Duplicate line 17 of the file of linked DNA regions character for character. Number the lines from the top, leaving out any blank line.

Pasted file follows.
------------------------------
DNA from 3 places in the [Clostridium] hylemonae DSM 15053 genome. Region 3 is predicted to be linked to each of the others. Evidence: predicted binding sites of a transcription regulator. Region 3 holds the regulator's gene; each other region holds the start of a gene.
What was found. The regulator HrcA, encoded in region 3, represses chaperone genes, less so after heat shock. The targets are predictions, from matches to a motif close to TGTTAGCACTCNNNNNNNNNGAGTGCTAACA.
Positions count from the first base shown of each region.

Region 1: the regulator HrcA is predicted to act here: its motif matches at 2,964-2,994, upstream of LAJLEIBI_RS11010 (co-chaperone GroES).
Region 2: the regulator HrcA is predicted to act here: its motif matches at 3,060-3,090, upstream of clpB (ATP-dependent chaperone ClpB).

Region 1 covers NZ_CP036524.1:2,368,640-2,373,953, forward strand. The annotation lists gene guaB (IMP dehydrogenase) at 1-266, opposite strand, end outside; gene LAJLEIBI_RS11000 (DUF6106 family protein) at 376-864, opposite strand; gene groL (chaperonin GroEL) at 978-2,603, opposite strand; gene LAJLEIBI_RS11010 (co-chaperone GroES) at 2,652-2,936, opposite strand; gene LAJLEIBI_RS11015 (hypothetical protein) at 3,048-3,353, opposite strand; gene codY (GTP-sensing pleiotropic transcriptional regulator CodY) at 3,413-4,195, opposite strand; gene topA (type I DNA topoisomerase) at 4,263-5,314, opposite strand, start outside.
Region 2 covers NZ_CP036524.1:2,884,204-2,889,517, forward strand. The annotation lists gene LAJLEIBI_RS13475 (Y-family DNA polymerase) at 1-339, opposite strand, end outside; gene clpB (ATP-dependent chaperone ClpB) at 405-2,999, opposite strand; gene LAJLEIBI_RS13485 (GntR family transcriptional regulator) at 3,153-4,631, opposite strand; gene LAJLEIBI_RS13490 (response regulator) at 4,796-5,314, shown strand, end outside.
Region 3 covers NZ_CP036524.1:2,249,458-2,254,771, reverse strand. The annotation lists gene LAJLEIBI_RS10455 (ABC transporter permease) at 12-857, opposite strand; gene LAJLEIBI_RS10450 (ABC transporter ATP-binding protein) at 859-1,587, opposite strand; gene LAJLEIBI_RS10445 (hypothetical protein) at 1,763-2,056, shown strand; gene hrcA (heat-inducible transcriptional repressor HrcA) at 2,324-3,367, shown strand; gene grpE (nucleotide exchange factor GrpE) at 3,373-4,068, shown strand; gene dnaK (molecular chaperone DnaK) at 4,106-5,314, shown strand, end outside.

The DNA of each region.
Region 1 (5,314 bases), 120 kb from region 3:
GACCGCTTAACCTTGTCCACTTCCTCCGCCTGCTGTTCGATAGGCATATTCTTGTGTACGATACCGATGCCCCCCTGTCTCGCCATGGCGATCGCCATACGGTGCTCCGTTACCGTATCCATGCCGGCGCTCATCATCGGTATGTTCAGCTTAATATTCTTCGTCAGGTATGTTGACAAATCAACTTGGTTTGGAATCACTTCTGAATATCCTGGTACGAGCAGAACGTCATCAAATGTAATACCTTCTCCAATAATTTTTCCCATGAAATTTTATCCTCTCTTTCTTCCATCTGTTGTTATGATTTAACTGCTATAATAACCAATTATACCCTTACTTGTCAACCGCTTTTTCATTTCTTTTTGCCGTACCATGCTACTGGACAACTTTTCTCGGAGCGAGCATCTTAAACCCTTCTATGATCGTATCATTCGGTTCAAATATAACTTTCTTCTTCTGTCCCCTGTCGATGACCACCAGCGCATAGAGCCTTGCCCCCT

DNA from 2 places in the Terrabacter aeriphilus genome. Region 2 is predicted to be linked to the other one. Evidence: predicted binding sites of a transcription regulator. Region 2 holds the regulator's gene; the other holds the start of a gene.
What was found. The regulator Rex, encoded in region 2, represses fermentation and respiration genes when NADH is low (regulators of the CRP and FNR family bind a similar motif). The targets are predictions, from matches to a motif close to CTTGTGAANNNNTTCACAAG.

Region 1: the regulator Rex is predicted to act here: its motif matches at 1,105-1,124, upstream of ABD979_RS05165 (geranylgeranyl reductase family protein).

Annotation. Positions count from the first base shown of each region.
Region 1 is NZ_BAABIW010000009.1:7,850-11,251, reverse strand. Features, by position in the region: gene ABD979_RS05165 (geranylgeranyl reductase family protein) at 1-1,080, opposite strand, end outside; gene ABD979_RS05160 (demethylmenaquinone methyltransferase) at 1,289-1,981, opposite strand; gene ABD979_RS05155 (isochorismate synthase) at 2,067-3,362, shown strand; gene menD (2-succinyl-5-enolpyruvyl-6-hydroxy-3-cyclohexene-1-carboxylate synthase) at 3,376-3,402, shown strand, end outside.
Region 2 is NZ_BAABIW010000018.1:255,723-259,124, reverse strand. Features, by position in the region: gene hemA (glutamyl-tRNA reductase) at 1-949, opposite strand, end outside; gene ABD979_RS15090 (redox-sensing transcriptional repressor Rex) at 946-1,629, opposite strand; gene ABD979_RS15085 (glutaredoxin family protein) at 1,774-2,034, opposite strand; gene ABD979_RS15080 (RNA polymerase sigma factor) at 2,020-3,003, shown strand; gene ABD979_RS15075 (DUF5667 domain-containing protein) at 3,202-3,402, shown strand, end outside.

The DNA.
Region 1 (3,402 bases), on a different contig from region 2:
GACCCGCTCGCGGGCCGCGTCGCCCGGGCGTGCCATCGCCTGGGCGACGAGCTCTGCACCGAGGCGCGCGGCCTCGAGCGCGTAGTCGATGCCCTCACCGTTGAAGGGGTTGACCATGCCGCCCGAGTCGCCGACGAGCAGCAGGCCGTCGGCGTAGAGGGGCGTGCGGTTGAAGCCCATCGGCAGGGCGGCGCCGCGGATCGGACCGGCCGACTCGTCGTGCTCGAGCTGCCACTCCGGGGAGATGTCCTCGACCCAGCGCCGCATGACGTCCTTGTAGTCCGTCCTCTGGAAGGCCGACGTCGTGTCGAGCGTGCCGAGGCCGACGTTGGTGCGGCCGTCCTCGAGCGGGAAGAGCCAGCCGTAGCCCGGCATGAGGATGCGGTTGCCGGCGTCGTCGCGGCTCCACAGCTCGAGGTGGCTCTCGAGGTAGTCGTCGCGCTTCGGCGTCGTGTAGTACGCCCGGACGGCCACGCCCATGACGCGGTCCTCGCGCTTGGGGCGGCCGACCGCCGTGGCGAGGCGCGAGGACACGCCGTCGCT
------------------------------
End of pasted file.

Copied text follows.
Region 2 is NZ_BAABIW010000018.1:255,723-259,124, reverse strand. Features, by position in the region: gene hemA (glutamyl-tRNA reductase) at 1-949, opposite strand, end outside; gene ABD979_RS15090 (redox-sensing transcriptional repressor Rex) at 946-1,629, opposite strand; gene ABD979_RS15085 (glutaredoxin family protein) at 1,774-2,034, opposite strand; gene ABD979_RS15080 (RNA polymerase sigma factor) at 2,020-3,003, shown strand; gene ABD979_RS15075 (DUF5667 domain-containing protein) at 3,202-3,402, shown strand, end outside.